Health3PT initiative takes aim at hospitals’ third-party risk

A council of hospital leaders will determine best practices to secure newly introduced devices.
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Illustration: Dianna “Mick” McDougall, Source: Getty Images

· 3 min read

A hospital often brings in suppliers: maybe a pharmacy service that handles electronic medical records, or a CT-scanning technology to inspect a broken bone. But ransomware actors target third-party imaging vendors and electronic medical records systems—meaning any third-party risk can become a first-party risk, which is no party at all.

Healthcare CISOs and industry leaders have formed the Health3PT initiative, which aims to collect best practices to address security responsibilities along the supply chain. An agreed-upon framework, its members hope, will support buyers, suppliers, and security professionals as the line blurs between a hospital environment and their partners’ environments.

“You can’t help but care about what those risks are that your partners could potentially introduce. Their hygiene is now your hygiene,” said Omar Sangurima, principal technical program manager at the Memorial Sloan Kettering Cancer Center.

Sangurima is one of many industry leaders who will be on a number of Zoom calls this year, to determine the Health3PT guidelines for third-party suppliers. The best practices will largely be pulled from the HITRUST Common Security Framework (CSF), a set of risk controls that include practices like management responsibilities, segregation in networks, and user-access rights.

Health3PT plans to publish its “research on third-party risk metrics” in the first quarter of 2023.

WannaCollaborate? When WannaCry ransomware hit hospitals in 2017, the attack froze a range of Windows-based technologies, from workstations all the way down to unpatched, connected MRI devices.

A new hospital product may lead to questions of responsibility, ones that the initiative aims to help with. For example: Who, exactly, is responsible for updating the operating system?

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“It’s that meme of Spider Man: everybody’s pointing at each other, expecting somebody else to solve the problem. That’s the genesis of this council. It bring these groups together: the hospital delivery organization (HDOs), medical device manufacturer (MDMs), anybody that’s providing services within a healthcare context, and getting some consistency, some commonality around what is most important from a security perspective,” said Matthew Webb, a Health3PT member and former CISO at HCA Healthcare UK.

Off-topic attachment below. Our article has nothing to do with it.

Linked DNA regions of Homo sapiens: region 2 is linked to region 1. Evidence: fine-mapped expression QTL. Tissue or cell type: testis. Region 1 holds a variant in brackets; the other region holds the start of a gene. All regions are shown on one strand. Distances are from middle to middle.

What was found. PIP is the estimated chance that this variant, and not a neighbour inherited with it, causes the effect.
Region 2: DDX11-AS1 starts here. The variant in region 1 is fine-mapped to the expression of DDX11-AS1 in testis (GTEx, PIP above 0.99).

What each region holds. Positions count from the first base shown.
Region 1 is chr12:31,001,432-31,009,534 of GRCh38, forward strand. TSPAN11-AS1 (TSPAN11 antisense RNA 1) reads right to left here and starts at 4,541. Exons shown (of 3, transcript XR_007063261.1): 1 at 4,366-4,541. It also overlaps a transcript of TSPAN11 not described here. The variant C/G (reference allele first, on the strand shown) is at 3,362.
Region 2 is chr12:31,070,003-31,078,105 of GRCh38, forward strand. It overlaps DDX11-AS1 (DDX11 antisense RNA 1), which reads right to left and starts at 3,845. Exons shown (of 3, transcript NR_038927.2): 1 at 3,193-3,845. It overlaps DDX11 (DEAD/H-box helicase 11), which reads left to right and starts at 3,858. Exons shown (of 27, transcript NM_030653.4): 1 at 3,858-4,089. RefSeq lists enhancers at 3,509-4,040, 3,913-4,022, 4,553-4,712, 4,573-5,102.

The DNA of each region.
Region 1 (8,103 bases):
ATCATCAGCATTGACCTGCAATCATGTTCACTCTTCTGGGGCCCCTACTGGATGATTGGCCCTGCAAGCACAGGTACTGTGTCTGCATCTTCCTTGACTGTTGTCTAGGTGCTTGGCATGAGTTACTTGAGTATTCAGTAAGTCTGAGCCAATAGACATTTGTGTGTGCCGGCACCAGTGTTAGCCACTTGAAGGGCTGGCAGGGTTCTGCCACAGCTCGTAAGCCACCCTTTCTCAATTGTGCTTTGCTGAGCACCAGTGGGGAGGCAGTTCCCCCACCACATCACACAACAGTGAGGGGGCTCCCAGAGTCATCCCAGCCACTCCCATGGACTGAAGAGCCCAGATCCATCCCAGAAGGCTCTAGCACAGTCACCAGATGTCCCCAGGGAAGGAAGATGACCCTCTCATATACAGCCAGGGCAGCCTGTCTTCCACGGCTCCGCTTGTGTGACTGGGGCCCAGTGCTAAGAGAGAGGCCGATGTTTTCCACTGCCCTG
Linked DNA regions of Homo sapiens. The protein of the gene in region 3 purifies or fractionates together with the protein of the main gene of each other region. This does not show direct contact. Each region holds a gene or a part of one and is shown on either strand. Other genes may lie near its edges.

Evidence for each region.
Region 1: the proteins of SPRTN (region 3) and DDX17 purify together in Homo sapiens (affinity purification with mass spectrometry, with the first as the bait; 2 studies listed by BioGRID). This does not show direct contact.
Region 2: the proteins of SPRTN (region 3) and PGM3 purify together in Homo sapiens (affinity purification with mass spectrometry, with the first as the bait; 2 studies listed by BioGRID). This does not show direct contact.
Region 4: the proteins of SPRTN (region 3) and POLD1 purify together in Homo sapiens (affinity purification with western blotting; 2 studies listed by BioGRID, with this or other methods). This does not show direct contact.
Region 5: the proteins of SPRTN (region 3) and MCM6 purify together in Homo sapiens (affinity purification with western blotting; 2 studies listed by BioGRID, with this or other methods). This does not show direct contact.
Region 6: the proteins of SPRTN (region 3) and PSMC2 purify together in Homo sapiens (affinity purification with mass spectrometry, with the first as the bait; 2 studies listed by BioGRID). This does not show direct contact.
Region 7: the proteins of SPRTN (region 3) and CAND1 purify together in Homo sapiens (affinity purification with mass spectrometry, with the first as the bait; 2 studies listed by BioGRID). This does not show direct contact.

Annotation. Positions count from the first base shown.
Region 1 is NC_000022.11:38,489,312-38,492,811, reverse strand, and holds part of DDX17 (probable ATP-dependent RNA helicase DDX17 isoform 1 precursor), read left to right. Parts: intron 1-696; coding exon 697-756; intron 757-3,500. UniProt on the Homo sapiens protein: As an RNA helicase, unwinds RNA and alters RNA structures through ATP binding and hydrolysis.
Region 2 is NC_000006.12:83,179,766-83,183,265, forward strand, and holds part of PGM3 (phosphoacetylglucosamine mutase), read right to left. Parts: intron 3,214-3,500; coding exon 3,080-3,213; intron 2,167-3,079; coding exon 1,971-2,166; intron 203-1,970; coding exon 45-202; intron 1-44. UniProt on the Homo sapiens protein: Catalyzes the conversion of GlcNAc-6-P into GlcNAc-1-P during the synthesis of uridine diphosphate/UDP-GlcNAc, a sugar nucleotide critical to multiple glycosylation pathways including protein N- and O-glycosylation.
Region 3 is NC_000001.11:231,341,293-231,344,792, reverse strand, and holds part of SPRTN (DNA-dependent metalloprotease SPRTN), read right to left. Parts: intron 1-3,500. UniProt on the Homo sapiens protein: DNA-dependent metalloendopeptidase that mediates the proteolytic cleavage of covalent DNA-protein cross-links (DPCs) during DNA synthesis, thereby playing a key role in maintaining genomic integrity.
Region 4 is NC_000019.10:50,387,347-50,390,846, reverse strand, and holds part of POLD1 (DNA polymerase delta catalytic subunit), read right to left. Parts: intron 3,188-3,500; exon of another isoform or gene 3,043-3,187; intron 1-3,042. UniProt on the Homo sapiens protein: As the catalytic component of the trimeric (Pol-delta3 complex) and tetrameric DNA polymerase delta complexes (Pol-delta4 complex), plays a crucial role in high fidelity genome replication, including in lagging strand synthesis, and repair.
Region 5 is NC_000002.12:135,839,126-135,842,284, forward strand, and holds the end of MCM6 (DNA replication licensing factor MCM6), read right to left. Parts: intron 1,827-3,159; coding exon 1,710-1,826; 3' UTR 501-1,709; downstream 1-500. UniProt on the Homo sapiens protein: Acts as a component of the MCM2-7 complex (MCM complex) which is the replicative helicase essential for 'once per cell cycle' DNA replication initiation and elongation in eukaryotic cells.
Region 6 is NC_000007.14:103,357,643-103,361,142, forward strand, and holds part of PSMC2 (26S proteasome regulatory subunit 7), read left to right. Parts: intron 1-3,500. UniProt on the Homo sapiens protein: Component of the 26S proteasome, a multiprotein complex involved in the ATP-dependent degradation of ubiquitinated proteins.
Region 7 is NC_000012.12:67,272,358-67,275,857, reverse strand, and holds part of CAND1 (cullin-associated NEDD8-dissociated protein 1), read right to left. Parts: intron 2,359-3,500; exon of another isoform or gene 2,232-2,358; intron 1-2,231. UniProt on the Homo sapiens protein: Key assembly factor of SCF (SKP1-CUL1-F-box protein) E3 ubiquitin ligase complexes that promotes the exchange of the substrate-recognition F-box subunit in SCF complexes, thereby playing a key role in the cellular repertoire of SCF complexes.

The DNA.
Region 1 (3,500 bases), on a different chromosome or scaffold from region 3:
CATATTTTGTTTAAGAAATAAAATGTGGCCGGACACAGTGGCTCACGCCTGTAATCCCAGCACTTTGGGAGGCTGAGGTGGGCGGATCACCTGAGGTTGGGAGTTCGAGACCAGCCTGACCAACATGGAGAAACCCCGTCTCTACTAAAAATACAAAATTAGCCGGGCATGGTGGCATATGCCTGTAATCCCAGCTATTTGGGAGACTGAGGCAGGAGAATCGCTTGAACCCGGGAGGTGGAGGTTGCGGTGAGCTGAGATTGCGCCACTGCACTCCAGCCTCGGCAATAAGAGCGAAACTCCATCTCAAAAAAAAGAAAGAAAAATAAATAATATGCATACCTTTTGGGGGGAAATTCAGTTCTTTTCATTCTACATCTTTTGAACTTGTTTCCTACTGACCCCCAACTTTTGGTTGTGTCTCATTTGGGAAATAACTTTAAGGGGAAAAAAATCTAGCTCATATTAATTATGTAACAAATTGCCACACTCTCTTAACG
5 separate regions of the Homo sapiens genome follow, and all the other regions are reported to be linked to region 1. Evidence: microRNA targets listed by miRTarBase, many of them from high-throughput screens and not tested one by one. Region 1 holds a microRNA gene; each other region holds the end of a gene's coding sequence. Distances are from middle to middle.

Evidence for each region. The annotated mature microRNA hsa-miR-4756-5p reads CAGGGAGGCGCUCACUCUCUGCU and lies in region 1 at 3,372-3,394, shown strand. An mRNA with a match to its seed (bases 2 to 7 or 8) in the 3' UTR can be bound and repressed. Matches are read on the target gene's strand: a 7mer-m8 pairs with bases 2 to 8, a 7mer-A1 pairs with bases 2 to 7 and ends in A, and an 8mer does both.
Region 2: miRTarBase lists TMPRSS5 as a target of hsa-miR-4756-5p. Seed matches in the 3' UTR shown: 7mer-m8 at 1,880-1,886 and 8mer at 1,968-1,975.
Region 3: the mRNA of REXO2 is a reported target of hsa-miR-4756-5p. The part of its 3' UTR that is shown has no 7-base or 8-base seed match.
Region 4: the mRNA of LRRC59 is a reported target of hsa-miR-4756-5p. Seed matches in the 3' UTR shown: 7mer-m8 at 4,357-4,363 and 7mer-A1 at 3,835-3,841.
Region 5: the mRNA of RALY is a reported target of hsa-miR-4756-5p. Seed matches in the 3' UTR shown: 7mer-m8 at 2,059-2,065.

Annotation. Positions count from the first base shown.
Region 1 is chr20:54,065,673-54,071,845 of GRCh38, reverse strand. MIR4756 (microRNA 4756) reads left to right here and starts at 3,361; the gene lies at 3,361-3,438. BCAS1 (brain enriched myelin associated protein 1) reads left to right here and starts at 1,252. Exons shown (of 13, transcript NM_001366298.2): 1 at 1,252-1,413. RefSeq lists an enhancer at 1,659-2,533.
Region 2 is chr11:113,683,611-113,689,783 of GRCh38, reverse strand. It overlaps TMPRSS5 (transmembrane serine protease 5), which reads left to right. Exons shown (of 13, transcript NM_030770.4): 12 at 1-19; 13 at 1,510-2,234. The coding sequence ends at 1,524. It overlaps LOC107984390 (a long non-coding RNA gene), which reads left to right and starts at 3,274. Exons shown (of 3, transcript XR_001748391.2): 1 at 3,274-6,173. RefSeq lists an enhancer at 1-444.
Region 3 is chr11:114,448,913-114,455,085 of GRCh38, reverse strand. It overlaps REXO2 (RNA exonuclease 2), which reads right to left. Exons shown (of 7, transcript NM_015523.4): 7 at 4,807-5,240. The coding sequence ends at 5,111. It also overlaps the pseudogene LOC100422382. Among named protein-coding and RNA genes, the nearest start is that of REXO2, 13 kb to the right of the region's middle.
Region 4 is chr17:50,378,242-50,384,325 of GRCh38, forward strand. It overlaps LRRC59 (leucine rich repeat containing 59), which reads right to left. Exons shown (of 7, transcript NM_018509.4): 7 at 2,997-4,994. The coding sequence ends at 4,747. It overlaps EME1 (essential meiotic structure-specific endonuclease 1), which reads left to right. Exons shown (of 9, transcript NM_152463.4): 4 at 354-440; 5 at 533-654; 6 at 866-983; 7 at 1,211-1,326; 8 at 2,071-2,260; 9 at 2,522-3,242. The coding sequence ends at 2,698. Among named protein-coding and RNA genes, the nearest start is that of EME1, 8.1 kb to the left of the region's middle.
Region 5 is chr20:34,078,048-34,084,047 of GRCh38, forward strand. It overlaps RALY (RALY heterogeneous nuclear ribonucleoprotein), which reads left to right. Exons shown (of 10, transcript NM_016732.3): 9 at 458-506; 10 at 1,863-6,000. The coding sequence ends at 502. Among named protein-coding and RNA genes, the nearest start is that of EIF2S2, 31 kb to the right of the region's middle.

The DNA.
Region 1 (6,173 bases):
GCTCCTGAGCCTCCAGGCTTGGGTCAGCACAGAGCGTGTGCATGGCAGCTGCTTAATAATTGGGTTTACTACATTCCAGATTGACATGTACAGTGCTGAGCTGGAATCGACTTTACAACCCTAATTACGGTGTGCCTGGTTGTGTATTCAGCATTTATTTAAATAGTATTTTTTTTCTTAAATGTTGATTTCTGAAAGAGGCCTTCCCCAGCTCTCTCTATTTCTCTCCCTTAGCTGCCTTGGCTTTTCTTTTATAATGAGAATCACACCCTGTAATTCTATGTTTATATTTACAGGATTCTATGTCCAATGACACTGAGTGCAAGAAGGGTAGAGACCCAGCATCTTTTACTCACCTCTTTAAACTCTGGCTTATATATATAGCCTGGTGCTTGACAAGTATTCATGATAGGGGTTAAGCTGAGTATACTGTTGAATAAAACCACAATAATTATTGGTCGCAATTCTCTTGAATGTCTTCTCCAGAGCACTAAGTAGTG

The council takes a similar approach to the PCI DSS (Payment Card Industry Data Security Standard), said Sangurima, which ultimately united major vendors like Visa, Mastercard, and Discover.

Health3PT brings bigger players in the healthcare space to say: These are the requirements if you want to be a third-party supplier to a hospital.

“It’s using that influence collectively, to push the rest of the market forward in terms of basic cybersecurity necessities that we need in this space,” Sangurima told IT Brew.

Participants include executives from 20 healthcare providers, including large hospital systems like Memorial and HCA, which may be helpful influences on smaller facilities like Signature Healthcare in Brockton, MA, which has about 150 physicians.

“If they’re saying, ‘Hey, we’re going to agree on what set of standards that our vendors need to meet,’ I think that’s awesome,” said Nick Szymanski, CIO and VP at Signature Healthcare. “And it gives at least, say, a site like mine, who’s not a Memorial Sloan Kettering, or HCA, huge systems, some type of framework, to say, ‘Okay, the big boys are using that.’ I think that’s a value to everybody.”—BH

Top insights for IT pros

From cybersecurity and big data to software development and gaming, IT Brew delivers the latest news and analysis of trends shaping the IT industry, like only The Brew can.